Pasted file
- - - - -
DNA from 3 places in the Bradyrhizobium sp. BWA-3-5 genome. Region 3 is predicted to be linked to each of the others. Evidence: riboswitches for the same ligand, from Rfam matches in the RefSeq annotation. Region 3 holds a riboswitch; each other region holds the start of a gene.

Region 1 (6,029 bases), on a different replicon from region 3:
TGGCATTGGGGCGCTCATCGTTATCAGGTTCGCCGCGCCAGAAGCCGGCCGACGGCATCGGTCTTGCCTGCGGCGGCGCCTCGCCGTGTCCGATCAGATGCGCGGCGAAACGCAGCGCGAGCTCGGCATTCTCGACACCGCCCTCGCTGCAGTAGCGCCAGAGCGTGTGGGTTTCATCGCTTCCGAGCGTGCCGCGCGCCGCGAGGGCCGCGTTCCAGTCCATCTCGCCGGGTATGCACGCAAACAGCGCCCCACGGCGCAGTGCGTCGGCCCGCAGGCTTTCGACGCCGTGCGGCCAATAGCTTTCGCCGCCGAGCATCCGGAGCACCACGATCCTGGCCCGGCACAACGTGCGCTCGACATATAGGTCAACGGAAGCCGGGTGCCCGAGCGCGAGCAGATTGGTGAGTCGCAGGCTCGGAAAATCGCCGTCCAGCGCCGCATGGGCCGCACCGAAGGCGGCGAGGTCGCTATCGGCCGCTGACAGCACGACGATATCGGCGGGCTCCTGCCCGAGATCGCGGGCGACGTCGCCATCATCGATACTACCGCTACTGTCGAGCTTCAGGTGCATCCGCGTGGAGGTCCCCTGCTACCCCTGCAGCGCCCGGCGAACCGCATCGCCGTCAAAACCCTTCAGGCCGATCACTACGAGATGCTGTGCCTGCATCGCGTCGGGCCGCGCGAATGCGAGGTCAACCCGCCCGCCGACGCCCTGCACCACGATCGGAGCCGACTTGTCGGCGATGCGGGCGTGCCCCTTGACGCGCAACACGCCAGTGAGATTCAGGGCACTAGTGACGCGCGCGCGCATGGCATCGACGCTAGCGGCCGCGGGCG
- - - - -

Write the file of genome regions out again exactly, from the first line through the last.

DNA from 3 places in the Bradyrhizobium sp. BWA-3-5 genome. Region 3 is predicted to be linked to each of the others. Evidence: riboswitches for the same ligand, from Rfam matches in the RefSeq annotation. Region 3 holds a riboswitch; each other region holds the start of a gene.

Region 1 (6,029 bases), on a different replicon from region 3:
TGGCATTGGGGCGCTCATCGTTATCAGGTTCGCCGCGCCAGAAGCCGGCCGACGGCATCGGTCTTGCCTGCGGCGGCGCCTCGCCGTGTCCGATCAGATGCGCGGCGAAACGCAGCGCGAGCTCGGCATTCTCGACACCGCCCTCGCTGCAGTAGCGCCAGAGCGTGTGGGTTTCATCGCTTCCGAGCGTGCCGCGCGCCGCGAGGGCCGCGTTCCAGTCCATCTCGCCGGGTATGCACGCAAACAGCGCCCCACGGCGCAGTGCGTCGGCCCGCAGGCTTTCGACGCCGTGCGGCCAATAGCTTTCGCCGCCGAGCATCCGGAGCACCACGATCCTGGCCCGGCACAACGTGCGCTCGACATATAGGTCAACGGAAGCCGGGTGCCCGAGCGCGAGCAGATTGGTGAGTCGCAGGCTCGGAAAATCGCCGTCCAGCGCCGCATGGGCCGCACCGAAGGCGGCGAGGTCGCTATCGGCCGCTGACAGCACGACGATATCGGCGGGCTCCTGCCCGAGATCGCGGGCGACGTCGCCATCATCGATACTACCGCTACTGTCGAGCTTCAGGTGCATCCGCGTGGAGGTCCCCTGCTACCCCTGCAGCGCCCGGCGAACCGCATCGCCGTCAAAACCCTTCAGGCCGATCACTACGAGATGCTGTGCCTGCATCGCGTCGGGCCGCGCGAATGCGAGGTCAACCCGCCCGCCGACGCCCTGCACCACGATCGGAGCCGACTTGTCGGCGATGCGGGCGTGCCCCTTGACGCGCAACACGCCAGTGAGATTCAGGGCACTAGTGACGCGCGCGCGCATGGCATCGACGCTAGCGGCCGCGGGCG